August 13, 2015
The House of Lords' Science and Technology Committee has released its report into Internet security, which concludes that the government needs to do more to protect ordinary users from cybercrime and safeguard the growth of e-commerce.
The committee is of the opinion that a laissez-faire attitude to internet security by interested parties, which include government, ISPs, hardware and software manufacturers, plays into the hands of hackers. The report says that a wild west culture where end-users alone are responsible for ensuring they are protected from criminal attacks online is inefficient and unrealistic.
The chairman of the committee, Lord Broers, said in the report that people fear e-crime more than mugging. That needs to change, or else confidence in the internet could be destroyed. Government has a role to play in providing incentives to the private sector, and by putting more resources into law enforcement.
Several measures are proposed to improve the security landscape. These include an increase in the resources and skills available to the police and criminal justice system to catch and prosecute e-criminals; and the establishment of a centralised and automated system, administered by law enforcement, for the reporting of e-crime.
It is also recommended that there should be provision of incentives to banks and other companies trading online to improve the security of data by establishing a data security breach notification law. The standards of new software and hardware should be improved by moving towards legal liability for damage resulting from security flaws.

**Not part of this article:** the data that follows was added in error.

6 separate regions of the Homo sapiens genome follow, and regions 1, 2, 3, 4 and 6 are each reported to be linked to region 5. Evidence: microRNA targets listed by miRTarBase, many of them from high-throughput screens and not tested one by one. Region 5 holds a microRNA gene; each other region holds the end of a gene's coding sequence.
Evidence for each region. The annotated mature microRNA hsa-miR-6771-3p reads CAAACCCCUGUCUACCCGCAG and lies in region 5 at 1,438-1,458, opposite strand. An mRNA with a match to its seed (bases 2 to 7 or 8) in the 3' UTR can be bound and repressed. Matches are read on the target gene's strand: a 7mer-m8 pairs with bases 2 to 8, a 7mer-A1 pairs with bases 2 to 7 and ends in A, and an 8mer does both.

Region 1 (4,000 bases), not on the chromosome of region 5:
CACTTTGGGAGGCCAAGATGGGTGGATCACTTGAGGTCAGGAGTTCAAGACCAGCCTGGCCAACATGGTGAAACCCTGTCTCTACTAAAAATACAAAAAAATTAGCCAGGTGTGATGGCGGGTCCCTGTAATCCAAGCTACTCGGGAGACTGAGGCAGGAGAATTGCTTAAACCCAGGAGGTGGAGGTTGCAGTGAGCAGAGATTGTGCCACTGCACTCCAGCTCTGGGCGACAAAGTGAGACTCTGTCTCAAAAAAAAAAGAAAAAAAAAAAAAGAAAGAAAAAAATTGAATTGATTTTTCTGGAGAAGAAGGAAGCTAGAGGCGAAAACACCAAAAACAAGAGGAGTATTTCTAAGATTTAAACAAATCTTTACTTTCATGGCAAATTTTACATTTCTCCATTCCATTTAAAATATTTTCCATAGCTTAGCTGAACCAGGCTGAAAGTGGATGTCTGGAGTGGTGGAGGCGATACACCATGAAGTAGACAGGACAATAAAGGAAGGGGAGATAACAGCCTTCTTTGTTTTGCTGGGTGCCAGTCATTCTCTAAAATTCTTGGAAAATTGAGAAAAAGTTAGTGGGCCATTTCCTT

In addition, internet service providers should be encouraged to improve the customer security offered by establishing a kite mark for internet services.
The committee also recommends that the government should review, as a matter of urgency, its decision to require online frauds to be reported to the banks rather than police in the first instance. Victims of e-crime should have acknowledgment from law enforcement bodies that a serious crime has taken place.
The report suggests that many of the organisations profiting from internet services need to take their share of the responsibility. That includes the IT industry, the software manufacturers, the banks and internet traders, and ISPs.